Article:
What Exactly is Happening With the Election Count?
Special to Belaaz:
This past weekend Joe Biden announced himself as President Elect. The media quickly fell in line, declaring the Trump era over and even insisting that anyone who disagrees is a conspiracy theorist. Questioning the results, the media, which includes Facebook and Twitter, is “baseless” allegations.
President Trump, however, has not conceded the race. He claims that when all is said and done — and all illegal votes thrown out — he will emerge as the winner and lead the country for another four years. He is basing his confidence on an array of lawsuits and series of election fraud claims.
So, what is it? Who is ahead? And what are Trump’s odds of winning?
Firstly, don’t be fooled by Biden’s press releases calling himself the president-elect. Campaigns have tactics of winning — Trump’s tactic is to go through the courts while Biden’s is to act like he won. But it’s just that, a strategy. Until the federal General Services Administration makes a declaration of “ascertainment” that there is an “apparent successful candidate” there is no official president-elect. That means Biden cannot get classified briefings unless Trump gives the go-ahead, and he must fund his transition on his own.
Secondly, don’t believe most of what you see or read. Just like the inaccurate polls that served to suppress Trump voters, people generally say or write what they want to believe will happen. Here are the facts, with no opinion added.
Biden and Trump both have 217 electors that are uncontested. They need 270 to win. The Associated Press and several other networks have called states for Biden that would give him 290 votes, enough to win the election. Trump is using a variety of means to contest those votes.
Trump is basing his legal battle on three points:
- The vote count. Believe it or not, votes are still coming in by mail and election officials are still counting votes. The margin as it is now, though, is extremely tight, with about 50,000 separating the two in Pennsylvania with over 7 million cast, 15,000 in Arizona and 14,000 in Georgia.
This is a bit iffy for Trump, however, since most observers expect Biden to emerge with more votes than Trump in the swing states once the final count is in. His best bet is in the courts. But Georgia, where Biden is leading, has announced a manual recount of all ballots and the Trump campaign has requested recounts in other states.
- Fraud allegations. Most of the hyperbole and false narratives circling are about fraud. The Democratic party and mainstream media says there was no fraud. “Election Officials Nationwide Find No Fraud,” The New York Times headlines screamed in all-caps Wednesday morning. CNN claimed that “2020 was the best administered election that America has ever seen.”
But there’s no denying that fraud regularly occurs in elections, particularly in mail-in ballots — this year about 50 million people voted by mail. You could argue that there is no evidence of fraud on a scale that could overturn the election but there is certainly fraud. Even Ron Klain, Biden’s newly named chief of staff, said in a 2014 Twitter post that elections are “rigged.”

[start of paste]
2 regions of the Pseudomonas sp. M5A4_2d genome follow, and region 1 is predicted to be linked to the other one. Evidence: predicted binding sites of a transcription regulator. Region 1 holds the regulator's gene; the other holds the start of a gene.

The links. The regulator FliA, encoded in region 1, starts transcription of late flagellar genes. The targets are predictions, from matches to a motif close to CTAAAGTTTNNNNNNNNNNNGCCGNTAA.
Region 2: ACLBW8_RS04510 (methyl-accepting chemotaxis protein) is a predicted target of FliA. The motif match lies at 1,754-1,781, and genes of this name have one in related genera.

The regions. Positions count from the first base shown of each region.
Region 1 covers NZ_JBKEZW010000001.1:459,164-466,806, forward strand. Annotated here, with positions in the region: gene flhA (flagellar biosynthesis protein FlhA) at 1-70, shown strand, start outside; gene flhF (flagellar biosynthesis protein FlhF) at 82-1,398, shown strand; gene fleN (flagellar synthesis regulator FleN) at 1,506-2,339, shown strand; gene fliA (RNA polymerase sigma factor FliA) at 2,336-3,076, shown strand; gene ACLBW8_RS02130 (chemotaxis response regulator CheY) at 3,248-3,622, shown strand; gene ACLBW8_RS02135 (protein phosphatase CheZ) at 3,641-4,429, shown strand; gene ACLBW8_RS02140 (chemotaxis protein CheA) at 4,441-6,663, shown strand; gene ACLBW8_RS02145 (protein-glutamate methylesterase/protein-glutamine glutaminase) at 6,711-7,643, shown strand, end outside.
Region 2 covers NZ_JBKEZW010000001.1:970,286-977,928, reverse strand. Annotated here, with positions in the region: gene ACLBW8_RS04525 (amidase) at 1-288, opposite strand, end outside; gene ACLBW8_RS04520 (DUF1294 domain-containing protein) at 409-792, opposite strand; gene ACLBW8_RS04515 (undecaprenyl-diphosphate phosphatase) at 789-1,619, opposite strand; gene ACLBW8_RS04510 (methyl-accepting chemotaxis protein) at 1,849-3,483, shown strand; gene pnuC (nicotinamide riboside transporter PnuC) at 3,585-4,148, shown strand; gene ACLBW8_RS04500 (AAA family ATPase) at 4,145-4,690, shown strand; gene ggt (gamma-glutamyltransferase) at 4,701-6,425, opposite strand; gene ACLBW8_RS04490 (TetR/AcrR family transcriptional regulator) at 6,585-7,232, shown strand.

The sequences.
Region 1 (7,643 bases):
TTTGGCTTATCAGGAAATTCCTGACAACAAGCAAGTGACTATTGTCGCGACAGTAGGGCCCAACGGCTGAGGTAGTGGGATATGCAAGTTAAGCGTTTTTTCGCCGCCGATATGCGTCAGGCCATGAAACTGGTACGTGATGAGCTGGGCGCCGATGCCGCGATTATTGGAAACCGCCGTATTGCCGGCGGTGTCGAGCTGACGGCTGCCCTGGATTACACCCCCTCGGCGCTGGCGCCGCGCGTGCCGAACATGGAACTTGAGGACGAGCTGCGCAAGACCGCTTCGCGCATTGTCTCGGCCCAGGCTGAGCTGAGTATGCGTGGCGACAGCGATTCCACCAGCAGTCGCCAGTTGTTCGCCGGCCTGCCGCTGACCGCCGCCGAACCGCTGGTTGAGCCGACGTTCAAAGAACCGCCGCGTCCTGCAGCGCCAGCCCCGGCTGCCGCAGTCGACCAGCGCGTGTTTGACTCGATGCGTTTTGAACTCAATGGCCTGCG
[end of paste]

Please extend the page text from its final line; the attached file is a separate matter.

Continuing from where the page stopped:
Trump will try to prove two things with fraud:
- That the fraud was on a level that made it systemic, or that the election itself was tainted. His team had gathered hundreds of affidavits that they witnessed fraud, but courts will do no more than simply toss the fraudulent ballots and validate the rest. To throw out an election result, Trump must prove that is was irreparably loaded with fraud.
This would require a trial, which would have to happen on an accelerated pace for it to make a difference. While the lawsuits target several states, all the issues are similar. He has filed 17 federal and state lawsuits.
2. Trump’s legal team will attempt to prove that since they weren’t allowed to watch the counting as required by law, the result cannot be legitimate.
What are the odds of this being successful? Pretty slim.
- The third leg of Trump’s attempt to stay in power is by targeting a Pennsylvania state supreme court ruling days before the election that all ballots coming in up to 10 days after the election must be counted. The state law is relatively simple — all ballots must come in by 8 p.m. on election day. Getting a federal court to reject the court’s ruling will go a long way in handing Trump the state of Pennsylvania and its 20 electors.
What are the chances? Of all Trump’s legal maneuvers, this stands the best chance. It is a straightforward case, with no trial needed, just a Supreme Court ruling whether the state court was in order when they extended the deadline.
What if no winner is chosen?
States get to certify winners and appoint electors to the college based on who lawmakers feel won the election. So if a state says that Biden won, they will send Democratic electors. If they feel Trump won, they will send GOP electors. Of the states being counted now, Georgia will be certifying its result on Nov. 20, followed by Pennsylvania and Michigan on Nov. 23, Arizona on Nov. 30, and Wisconsin and Nevada on December 1.